The EDK needs a bag of some sort, as it is usually more than I would willingly carry in my pocket. My every day kit bags have varied from backpacks, to laptop shoulder bags, back to backpacks, back to a fancy Saddleback leather shoulder bag, back to a backpacks, to a messenger-style bag, and then back to backpacks again. Backpacks seem to fill the need best for me, but I’ve had a lot of trouble finding a bag that fits my oversize frame comfortably, while not being an oversize bag itself, and providing the features I really wanted.

Enter the Tarahumara from Hill People Gear:

This is a small (listed capacity at 16L/1000ci) bag, with two external wand pockets that will fit 32oz Nalgene and similar sized bottles and canteens, a bottom paracord loop to hold an extra layer if needed, and dual horizontal compression straps. The shoulder harness is unique in that it is a continuous “U” of lightly padded fabric, designed to fit behind the neck and drape over the shoulders. It is, by far, the most comfortable backpack harness I’ve ever used. It did take some tweaking to get the fit just right, but it was worth the ten minutes or so that I spent on it!

The interior of the bag is totally empty, save for a hang loop at the top center. This was perfect for my needs, as I have been transitioning my every day kit to pouches that I can mix and match depending on what I’m doing and where I will be. I had been frustrated in the past at enforced organization that never really fit what I needed to carry, so not having a bunch of extra pockets and such is an advantage here.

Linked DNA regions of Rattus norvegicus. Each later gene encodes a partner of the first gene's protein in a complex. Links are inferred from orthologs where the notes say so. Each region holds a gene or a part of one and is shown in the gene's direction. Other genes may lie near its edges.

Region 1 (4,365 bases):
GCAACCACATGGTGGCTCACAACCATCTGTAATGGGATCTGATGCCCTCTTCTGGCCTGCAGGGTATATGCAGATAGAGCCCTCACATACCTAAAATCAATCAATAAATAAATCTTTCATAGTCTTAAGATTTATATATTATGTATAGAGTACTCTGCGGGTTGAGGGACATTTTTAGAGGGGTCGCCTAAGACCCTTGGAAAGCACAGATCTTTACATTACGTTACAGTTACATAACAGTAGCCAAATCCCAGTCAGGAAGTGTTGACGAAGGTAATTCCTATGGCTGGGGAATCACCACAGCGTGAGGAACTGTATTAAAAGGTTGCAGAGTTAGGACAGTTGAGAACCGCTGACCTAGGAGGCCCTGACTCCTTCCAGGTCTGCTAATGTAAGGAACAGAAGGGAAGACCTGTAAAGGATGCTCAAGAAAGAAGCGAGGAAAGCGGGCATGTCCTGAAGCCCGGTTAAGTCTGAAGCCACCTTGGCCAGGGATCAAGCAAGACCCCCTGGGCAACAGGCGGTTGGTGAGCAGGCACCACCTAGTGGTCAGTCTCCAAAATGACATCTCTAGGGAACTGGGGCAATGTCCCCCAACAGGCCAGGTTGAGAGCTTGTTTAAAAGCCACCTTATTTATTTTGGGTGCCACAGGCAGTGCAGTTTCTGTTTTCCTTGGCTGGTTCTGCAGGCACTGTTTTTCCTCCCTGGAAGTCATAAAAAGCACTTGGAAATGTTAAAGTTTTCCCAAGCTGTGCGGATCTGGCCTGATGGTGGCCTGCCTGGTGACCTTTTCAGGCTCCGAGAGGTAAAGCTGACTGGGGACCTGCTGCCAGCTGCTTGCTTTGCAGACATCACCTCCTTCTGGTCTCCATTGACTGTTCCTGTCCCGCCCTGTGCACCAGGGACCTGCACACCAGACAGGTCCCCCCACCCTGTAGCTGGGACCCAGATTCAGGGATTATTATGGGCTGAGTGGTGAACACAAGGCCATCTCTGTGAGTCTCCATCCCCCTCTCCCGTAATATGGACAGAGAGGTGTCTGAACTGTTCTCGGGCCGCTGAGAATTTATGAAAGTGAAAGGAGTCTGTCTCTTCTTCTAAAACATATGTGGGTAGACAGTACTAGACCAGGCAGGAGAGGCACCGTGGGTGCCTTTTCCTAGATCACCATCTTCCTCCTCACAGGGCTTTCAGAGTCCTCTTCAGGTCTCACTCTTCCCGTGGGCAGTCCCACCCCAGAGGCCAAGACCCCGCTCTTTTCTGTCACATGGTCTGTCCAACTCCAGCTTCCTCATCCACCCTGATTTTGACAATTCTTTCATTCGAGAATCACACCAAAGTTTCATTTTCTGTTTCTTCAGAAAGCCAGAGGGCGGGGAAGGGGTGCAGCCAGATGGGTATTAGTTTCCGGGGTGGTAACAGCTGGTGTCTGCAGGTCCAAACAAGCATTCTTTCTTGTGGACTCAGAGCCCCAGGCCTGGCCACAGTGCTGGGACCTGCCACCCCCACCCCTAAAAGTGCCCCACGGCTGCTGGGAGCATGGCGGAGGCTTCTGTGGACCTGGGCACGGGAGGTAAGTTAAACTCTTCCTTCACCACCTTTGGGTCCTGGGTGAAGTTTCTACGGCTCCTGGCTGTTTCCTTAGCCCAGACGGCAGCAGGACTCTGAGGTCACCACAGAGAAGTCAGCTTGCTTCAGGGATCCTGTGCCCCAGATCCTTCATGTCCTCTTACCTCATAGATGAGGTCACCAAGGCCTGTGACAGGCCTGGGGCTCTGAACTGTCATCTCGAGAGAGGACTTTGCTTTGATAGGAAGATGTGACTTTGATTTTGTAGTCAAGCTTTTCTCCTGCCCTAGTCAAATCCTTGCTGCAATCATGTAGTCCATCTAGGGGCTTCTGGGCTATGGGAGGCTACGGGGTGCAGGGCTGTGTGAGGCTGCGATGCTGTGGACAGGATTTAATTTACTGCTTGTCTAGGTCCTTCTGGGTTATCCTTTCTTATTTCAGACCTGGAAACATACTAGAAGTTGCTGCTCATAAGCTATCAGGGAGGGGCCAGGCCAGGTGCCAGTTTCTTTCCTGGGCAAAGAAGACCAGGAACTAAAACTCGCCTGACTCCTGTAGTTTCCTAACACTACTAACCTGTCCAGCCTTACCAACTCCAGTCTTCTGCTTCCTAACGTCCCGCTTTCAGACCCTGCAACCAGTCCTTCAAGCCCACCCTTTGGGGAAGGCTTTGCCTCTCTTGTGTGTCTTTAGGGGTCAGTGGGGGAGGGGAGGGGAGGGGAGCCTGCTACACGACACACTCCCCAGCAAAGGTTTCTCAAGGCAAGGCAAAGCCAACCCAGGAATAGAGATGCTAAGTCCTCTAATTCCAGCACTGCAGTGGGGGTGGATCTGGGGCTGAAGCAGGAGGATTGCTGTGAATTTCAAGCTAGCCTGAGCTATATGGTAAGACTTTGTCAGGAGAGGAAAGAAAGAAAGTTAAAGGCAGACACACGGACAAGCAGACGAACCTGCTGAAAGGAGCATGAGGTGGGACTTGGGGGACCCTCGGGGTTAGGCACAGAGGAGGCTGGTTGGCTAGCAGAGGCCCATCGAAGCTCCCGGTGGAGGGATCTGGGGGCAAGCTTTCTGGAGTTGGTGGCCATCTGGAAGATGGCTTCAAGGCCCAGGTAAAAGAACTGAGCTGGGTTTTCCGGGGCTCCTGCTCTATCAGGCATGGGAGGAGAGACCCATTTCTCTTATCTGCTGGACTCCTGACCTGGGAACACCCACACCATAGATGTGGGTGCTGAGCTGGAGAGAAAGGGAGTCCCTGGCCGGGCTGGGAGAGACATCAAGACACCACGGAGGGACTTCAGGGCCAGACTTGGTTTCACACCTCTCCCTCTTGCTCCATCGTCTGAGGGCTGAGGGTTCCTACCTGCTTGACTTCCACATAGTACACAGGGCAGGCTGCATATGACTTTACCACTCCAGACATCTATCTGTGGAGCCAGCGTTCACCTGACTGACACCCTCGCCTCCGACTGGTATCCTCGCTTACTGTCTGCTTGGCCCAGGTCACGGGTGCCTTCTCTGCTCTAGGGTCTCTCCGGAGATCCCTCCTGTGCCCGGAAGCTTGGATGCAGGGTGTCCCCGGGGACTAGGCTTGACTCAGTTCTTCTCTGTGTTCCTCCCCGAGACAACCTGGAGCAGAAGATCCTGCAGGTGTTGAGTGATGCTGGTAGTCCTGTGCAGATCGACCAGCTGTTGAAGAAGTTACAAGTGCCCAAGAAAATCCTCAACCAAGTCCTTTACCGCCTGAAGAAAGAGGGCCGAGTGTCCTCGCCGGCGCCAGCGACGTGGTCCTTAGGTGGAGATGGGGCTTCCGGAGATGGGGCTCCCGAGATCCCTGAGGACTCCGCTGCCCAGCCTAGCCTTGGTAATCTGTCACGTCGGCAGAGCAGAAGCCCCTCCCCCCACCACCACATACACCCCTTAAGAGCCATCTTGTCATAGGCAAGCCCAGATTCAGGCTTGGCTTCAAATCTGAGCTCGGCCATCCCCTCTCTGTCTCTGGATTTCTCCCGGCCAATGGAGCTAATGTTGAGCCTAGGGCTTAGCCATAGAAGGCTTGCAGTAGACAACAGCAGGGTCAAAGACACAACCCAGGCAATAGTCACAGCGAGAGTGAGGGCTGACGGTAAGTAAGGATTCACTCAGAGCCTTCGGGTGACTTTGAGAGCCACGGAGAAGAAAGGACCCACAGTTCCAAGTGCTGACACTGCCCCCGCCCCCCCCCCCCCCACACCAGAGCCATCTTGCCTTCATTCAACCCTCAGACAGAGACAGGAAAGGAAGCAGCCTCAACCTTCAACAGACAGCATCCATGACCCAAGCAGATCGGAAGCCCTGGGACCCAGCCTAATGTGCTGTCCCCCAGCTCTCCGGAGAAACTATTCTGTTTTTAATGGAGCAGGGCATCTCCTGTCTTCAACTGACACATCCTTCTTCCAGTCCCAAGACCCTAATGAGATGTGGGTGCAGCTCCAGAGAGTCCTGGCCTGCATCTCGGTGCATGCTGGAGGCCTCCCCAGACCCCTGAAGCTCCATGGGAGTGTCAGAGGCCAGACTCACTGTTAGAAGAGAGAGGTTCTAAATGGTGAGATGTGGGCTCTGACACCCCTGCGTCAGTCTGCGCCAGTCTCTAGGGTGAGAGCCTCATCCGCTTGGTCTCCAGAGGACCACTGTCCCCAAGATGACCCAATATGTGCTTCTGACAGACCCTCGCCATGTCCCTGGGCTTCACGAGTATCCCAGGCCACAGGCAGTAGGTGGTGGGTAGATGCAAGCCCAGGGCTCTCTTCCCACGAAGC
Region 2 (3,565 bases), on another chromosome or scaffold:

The simple paracord loop at the bottom solves one of my frequent needs as a bus commuter: It will easily accept the light jacket I wore in the morning when it was 35F outside, while not overfilling the bag or making it unnecessarily bulky when I head home and it is 70F outside. The wand pockets accept my compact umbrella on one side and my water bottle on the other.

Inside, the Tarahumara (Tara for short), I carry a selection of bags/pouches that carry the rest of my kit. On this particular day, I was out on a short hike with my wife at Linn Run State Park. I could have eliminated a few things, but I kept them in because I knew I’d be doing these photos, and they are part of my normal commuter carry. From these photos, the only thing I omitted that would normally be there is my umbrella (a Knirps multi-fold thing that weighs a bit but covers my oversize self pretty well).

Here’s the basic gear collection. Eh, this is hard to describe in this layout, but I’ll try to do it by rows, starting from the top:

  • LL Bean trigger cup
  • Hill People Gear stuff sack
  • Maxpedition “Beefy” pouch with my carry-everywhere kit (kept clipped to the top loop in the bag)
  • Wera tools micro screwdriver set and regular screwdriver set
  • Pack towel
  • Maxpedition “EDC” pouch with device power and accessories (also kept clipped to the top loop in the bag)
  • Backup eyeglasses
  • Maxpedition “EDC” pouch with a basic first aid kit

The LL Bean trigger cup is great for carrying sparkling water, one of my go-to hydration choices right now. I might replace it with a larger Hydroflask at some point (which will also fit in the side pockets), but this cup works well for the moment.